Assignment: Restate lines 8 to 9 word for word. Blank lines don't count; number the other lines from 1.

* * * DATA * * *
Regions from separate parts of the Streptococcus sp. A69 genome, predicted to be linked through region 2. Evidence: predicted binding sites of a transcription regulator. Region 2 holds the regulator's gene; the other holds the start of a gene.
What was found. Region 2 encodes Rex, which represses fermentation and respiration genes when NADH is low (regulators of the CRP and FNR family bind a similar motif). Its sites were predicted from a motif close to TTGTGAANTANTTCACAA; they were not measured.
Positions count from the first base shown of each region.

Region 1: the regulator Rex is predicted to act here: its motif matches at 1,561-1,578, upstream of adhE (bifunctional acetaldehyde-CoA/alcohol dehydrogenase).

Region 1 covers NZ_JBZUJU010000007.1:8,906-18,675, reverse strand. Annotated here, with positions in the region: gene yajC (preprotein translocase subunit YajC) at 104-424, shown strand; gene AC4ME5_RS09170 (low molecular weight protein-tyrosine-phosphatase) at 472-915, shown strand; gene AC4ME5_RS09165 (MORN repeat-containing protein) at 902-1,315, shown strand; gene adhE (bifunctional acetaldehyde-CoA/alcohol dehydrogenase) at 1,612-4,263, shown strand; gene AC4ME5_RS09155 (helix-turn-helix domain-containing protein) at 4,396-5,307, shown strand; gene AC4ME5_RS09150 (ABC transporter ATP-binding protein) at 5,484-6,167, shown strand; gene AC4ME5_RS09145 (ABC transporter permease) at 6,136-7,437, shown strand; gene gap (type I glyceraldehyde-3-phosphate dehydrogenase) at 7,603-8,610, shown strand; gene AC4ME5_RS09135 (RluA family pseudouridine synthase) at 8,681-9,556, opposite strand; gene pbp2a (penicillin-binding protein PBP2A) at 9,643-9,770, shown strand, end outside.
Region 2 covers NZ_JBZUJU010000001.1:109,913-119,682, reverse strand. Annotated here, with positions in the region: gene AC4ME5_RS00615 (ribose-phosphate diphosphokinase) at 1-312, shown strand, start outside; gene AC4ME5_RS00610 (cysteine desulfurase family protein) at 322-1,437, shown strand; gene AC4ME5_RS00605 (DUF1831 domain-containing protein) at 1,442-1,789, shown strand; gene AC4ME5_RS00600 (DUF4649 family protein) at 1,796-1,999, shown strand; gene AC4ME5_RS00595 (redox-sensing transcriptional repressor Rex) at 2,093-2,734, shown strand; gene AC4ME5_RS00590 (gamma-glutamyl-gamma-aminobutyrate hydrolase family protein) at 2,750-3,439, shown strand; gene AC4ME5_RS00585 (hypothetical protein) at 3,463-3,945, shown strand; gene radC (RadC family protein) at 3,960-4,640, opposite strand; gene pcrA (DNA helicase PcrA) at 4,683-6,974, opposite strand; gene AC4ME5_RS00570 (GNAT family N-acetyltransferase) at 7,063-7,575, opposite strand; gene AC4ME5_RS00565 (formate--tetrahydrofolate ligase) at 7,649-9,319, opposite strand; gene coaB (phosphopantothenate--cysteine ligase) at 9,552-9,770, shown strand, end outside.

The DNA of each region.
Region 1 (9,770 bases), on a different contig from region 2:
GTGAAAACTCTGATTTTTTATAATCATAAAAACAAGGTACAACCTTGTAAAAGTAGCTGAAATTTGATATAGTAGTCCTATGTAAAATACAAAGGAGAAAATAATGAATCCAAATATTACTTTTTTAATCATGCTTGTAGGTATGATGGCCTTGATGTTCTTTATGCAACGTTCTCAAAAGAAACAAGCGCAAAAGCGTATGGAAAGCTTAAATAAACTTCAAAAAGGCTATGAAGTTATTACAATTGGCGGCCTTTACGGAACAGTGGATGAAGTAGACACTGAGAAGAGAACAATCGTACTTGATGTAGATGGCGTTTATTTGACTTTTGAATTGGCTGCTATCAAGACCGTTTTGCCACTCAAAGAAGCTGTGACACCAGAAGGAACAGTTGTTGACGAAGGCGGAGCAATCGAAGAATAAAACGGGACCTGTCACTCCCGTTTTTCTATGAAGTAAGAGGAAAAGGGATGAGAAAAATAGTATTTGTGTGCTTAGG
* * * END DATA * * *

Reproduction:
Region 1 (9,770 bases), on a different contig from region 2:
GTGAAAACTCTGATTTTTTATAATCATAAAAACAAGGTACAACCTTGTAAAAGTAGCTGAAATTTGATATAGTAGTCCTATGTAAAATACAAAGGAGAAAATAATGAATCCAAATATTACTTTTTTAATCATGCTTGTAGGTATGATGGCCTTGATGTTCTTTATGCAACGTTCTCAAAAGAAACAAGCGCAAAAGCGTATGGAAAGCTTAAATAAACTTCAAAAAGGCTATGAAGTTATTACAATTGGCGGCCTTTACGGAACAGTGGATGAAGTAGACACTGAGAAGAGAACAATCGTACTTGATGTAGATGGCGTTTATTTGACTTTTGAATTGGCTGCTATCAAGACCGTTTTGCCACTCAAAGAAGCTGTGACACCAGAAGGAACAGTTGTTGACGAAGGCGGAGCAATCGAAGAATAAAACGGGACCTGTCACTCCCGTTTTTCTATGAAGTAAGAGGAAAAGGGATGAGAAAAATAGTATTTGTGTGCTTAGG